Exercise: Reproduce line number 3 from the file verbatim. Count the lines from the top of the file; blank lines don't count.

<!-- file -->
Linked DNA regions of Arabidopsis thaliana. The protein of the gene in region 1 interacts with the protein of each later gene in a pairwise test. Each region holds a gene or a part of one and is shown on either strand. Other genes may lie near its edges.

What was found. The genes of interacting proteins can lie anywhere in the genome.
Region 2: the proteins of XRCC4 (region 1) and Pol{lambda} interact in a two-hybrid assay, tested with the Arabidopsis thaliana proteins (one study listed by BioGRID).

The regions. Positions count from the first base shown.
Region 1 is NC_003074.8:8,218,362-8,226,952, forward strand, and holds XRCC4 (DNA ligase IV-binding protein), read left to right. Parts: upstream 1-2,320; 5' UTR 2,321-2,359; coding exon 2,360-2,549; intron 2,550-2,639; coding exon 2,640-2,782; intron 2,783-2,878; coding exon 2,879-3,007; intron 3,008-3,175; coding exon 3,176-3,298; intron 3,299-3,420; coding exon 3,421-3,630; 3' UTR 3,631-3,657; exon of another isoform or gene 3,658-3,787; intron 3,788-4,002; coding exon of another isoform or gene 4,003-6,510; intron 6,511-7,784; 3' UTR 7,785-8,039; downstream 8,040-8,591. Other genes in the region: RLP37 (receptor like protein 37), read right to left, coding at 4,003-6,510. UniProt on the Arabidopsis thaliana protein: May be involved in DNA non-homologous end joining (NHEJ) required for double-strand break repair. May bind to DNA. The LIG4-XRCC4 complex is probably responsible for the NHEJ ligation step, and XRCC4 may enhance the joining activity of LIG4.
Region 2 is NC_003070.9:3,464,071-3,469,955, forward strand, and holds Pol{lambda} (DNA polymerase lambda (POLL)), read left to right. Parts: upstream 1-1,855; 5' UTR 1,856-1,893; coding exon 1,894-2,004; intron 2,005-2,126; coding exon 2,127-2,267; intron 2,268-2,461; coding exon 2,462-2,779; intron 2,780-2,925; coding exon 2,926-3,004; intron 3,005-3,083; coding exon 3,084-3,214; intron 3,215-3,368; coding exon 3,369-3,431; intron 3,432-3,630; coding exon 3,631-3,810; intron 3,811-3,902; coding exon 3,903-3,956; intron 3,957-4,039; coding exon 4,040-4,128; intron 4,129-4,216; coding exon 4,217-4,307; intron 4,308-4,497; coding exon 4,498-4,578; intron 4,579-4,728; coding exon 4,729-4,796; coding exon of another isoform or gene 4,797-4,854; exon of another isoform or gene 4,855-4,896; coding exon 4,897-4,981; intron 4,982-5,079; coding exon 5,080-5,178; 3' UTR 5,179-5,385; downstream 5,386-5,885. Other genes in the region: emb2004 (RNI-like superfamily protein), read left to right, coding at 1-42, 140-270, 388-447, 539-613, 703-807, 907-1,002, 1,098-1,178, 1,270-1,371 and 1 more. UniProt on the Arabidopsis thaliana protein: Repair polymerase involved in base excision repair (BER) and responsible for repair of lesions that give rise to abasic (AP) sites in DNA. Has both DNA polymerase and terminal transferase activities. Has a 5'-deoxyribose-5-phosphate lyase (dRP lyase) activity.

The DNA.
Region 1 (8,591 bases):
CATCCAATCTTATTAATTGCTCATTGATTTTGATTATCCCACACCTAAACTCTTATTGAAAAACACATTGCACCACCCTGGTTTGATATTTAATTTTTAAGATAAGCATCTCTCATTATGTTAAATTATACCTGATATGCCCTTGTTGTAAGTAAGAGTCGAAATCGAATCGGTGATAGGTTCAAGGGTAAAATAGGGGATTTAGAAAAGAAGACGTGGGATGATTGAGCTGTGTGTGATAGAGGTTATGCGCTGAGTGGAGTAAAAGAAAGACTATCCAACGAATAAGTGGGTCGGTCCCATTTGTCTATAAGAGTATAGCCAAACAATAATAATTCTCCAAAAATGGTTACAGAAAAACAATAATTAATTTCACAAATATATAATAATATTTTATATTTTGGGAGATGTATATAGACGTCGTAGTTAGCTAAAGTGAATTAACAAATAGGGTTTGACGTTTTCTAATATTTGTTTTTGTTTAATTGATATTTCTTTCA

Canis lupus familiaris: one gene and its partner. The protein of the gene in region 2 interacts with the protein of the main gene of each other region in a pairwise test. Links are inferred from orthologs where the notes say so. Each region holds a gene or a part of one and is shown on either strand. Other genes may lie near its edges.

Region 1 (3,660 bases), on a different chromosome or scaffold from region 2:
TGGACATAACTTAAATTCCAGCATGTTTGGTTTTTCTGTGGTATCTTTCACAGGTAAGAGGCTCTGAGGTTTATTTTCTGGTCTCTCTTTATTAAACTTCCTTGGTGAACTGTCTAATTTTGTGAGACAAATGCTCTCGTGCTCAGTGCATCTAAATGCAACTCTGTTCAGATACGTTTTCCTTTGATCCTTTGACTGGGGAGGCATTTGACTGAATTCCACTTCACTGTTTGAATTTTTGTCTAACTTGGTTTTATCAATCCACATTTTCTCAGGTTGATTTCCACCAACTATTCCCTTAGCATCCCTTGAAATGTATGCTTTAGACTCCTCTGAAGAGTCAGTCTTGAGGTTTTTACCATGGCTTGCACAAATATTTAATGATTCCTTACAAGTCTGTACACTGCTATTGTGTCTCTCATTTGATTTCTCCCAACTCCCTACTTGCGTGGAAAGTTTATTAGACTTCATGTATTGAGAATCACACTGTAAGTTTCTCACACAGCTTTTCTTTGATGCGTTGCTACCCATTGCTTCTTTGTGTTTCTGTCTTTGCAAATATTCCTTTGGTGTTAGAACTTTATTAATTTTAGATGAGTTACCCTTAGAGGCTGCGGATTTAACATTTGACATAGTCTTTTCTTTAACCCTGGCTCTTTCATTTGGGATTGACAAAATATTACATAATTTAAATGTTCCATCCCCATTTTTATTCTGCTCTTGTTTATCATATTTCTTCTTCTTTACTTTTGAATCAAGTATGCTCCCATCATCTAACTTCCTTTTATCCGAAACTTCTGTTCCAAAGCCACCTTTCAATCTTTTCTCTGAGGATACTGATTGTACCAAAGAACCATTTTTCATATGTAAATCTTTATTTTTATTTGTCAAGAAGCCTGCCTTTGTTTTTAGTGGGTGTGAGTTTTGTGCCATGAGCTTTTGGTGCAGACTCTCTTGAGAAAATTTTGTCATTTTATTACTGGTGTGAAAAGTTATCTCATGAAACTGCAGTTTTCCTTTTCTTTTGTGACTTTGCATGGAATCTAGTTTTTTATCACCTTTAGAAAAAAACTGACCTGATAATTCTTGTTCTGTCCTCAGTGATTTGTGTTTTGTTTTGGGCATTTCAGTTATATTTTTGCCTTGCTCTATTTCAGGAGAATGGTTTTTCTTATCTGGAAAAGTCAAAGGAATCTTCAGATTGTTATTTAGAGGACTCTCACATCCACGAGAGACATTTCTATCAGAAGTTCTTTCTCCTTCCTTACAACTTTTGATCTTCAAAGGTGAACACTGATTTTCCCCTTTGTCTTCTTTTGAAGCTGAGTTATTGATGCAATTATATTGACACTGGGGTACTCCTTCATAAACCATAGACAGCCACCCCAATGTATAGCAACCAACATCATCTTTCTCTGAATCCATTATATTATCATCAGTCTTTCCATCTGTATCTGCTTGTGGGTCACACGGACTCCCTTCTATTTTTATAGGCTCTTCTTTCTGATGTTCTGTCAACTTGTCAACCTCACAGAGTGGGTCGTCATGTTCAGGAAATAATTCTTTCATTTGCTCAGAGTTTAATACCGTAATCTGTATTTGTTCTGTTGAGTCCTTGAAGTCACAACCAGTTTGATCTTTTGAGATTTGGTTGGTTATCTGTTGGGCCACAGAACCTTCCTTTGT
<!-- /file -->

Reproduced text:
Region 2: the proteins of XRCC4 (region 1) and Pol{lambda} interact in a two-hybrid assay, tested with the Arabidopsis thaliana proteins (one study listed by BioGRID).